Think six months ahead: Another problem we were having with our finances? We had great intentions about looking ahead to the future and zero follow through. But one of the rules of the YNAB method is to think ahead to the expenses you don’t see coming. So we’ve trained ourselves to always be looking six months ahead and making financial decisions for those expenses now. For example, Michael and I have four weddings to attend this year, and they are all across the country. So we created a line item in YNAB for 2017 weddings, and have started to build a budget reserve for things like plane tickets and bridesmaid dresses. Spoiler alert: My anxiety when it comes time to buy things like plane tickets has reduced by roughly 95 percent since implementing this change in our lives.

play the credit card game: What I have found most interesting about switching to our current system, is that it completely changed our relationship with credit cards. Where credit cards were how we got into trouble before (see: how we ended up with $30K worth of debt), now we use them as a tool in our financial management system. We got a few cards with really good points benefits (hello JetBlue) and put the majority of our purchases on them. Then we pay them off at the end of the month from our joint bank account. I would never have played this game before switching to a budgeting method, but since we’ve already accounted for those expenses, we don’t end up accruing any interest and our credit score is killing the game.

Leave room for fun: When Michael and I decided to finally get a handle on our finances, I was worried it wouldn’t leave any room for fun. But surprise: you can actually build fun into your household budget. (Why didn’t anyone tell me this before?) So now Michael and I have a line item in our budget each month for whatever the hell we want. I can buy all the leopard print maternity dresses my heart desires, and Michael can gorge himself on tiny Dungeons and Dragons figurines without having to hear about it from me.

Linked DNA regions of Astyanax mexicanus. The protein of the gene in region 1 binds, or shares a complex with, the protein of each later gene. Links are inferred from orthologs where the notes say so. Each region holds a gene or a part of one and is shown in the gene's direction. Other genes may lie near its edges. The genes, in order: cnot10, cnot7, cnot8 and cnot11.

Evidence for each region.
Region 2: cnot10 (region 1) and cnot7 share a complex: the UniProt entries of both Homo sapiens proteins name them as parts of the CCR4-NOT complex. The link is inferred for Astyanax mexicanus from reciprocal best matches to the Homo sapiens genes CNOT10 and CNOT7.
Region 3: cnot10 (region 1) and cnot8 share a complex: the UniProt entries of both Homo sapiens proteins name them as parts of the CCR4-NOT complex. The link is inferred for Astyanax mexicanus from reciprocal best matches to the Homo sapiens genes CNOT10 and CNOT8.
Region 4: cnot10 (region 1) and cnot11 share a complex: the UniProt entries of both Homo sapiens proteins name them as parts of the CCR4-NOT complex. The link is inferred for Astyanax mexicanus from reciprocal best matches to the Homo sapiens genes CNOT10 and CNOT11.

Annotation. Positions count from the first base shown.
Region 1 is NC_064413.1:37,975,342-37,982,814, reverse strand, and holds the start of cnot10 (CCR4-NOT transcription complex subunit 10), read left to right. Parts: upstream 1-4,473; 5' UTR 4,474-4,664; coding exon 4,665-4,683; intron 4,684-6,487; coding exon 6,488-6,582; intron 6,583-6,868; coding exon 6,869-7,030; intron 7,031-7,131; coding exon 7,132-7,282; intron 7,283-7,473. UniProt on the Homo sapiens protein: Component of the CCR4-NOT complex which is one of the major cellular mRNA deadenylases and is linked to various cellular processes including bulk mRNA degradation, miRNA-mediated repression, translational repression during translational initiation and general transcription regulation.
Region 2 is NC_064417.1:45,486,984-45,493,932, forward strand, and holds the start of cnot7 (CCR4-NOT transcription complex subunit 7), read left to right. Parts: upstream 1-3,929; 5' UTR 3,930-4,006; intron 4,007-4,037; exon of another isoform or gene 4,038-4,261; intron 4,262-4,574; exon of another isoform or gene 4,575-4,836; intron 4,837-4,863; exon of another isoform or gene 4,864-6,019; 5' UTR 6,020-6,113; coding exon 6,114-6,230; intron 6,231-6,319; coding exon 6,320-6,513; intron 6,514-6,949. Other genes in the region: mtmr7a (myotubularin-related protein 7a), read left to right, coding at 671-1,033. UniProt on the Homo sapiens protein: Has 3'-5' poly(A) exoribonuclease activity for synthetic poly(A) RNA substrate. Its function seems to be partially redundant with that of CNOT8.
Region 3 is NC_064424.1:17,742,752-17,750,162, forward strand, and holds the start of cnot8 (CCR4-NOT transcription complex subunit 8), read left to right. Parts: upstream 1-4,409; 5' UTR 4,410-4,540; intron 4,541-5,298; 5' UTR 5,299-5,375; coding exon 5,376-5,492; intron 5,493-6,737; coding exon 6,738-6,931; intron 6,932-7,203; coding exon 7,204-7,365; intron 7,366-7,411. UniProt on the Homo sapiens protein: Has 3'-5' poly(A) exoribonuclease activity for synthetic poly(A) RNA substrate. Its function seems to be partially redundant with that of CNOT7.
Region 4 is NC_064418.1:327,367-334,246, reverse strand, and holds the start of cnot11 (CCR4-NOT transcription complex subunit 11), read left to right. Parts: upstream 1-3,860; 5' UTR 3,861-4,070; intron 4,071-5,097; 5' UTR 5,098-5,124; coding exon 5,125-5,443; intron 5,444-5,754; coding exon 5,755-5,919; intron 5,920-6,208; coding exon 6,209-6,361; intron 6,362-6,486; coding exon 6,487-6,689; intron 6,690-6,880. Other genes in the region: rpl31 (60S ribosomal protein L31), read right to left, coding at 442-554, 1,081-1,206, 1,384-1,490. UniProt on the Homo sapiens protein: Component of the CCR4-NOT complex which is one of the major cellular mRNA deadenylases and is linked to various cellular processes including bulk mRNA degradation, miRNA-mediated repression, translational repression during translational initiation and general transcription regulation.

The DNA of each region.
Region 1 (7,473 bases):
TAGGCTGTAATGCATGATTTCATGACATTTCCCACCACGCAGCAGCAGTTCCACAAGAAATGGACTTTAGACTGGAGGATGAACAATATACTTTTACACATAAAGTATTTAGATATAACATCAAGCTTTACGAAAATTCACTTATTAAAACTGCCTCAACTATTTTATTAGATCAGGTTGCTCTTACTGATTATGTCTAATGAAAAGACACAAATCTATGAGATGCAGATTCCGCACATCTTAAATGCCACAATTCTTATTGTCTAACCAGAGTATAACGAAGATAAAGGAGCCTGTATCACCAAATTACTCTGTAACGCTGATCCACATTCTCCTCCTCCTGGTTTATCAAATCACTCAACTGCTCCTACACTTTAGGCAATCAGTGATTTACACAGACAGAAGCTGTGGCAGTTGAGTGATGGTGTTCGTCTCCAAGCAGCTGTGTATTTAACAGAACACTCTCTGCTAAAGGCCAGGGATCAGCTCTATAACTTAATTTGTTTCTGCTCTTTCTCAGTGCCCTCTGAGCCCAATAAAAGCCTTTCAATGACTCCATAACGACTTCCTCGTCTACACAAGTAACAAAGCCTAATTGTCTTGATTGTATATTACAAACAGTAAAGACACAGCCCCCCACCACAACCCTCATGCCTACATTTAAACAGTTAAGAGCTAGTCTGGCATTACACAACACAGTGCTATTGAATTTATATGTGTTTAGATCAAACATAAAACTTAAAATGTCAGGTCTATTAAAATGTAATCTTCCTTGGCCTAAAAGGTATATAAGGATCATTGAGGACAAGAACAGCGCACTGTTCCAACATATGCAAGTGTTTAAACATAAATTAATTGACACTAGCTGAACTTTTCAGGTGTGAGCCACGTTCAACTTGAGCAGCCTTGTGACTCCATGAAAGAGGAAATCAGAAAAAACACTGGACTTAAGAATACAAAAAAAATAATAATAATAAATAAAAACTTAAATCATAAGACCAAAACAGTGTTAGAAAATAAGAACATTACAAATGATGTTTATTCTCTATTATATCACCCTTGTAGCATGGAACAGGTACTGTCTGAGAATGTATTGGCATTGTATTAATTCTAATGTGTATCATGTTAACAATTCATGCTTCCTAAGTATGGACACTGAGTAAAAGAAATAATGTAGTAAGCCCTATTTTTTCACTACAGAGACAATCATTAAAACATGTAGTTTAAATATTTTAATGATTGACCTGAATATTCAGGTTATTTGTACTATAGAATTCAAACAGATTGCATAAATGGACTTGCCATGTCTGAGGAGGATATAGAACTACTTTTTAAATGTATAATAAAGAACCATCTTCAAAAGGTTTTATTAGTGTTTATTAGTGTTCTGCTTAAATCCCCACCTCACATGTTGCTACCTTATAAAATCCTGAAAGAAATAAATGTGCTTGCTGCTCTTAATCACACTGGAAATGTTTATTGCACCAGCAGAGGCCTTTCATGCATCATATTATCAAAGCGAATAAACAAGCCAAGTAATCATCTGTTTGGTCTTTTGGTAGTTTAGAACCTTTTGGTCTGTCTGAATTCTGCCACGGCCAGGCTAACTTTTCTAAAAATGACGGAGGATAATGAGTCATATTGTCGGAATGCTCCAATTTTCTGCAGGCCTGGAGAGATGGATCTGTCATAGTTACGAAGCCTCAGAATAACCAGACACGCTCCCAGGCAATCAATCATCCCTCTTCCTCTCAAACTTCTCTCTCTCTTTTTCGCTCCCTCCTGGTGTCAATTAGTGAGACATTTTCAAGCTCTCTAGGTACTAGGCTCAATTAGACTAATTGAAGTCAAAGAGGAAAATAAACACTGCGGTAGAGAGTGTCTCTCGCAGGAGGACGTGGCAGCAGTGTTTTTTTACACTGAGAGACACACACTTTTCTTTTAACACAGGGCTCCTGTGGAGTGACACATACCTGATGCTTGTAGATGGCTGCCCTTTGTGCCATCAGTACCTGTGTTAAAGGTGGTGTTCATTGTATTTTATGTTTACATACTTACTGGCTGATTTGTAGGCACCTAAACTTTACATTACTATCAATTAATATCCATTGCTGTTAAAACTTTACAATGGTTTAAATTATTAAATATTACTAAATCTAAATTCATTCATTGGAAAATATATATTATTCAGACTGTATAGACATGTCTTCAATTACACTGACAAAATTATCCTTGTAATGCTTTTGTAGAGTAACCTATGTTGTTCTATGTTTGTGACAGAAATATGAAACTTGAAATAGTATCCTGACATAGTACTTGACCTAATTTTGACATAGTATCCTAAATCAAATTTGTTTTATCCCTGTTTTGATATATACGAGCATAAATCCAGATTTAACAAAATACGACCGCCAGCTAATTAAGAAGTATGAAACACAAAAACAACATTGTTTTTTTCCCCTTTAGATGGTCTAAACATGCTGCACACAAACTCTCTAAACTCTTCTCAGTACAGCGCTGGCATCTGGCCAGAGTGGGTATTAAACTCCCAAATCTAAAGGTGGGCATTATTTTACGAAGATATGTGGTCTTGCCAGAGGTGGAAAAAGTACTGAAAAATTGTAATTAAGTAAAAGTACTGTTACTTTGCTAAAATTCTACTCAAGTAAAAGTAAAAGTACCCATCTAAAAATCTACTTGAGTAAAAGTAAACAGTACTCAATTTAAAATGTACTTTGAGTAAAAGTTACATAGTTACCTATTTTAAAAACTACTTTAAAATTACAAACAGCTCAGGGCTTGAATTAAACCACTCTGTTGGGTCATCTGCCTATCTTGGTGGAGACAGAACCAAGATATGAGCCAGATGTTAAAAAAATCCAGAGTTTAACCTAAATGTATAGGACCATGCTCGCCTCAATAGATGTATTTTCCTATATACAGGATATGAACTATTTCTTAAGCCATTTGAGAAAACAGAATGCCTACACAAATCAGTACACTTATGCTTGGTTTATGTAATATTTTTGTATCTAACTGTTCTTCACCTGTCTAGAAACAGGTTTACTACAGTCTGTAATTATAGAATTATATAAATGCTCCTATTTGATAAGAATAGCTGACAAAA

It feels melodramatic to say out loud, but figuring out how to manage our money in a way that makes both Michael and me feel empowered has been one of the biggest accomplishments of our marriage thus far. And while sadly I did not win big in Vegas (blame my husband; I was up $60 at one point, but the man is an enabler), just getting there felt like hitting the jackpot.

but I want to know about you. how do you and your partner manage your household finances? Separate bank accounts? cash in envelopes? fly by night? do you feel like your current system is working for you?


This post was sponsored by You Need a Budget. YNAB is a powerful yet flexible tool for managing your finances. It has radically changed the way we approach our money, helped us get out of debt, and allowed us to prioritize our finances in a way we never could before. With the YNAB method, all of our regular and recurring expenses are budgeted in advance, so we’re able to see at a glance what kind of money we have for incidentals and make plans for a safety net. YNAB lets you manage your finances from your computer or your phone, plus they’ve synced up with over twelve thousand banks (including our tiny Maine credit union), making it easy to track real-time updates in your budget. Click here to learn more about YNAB and access your free 34-day trial.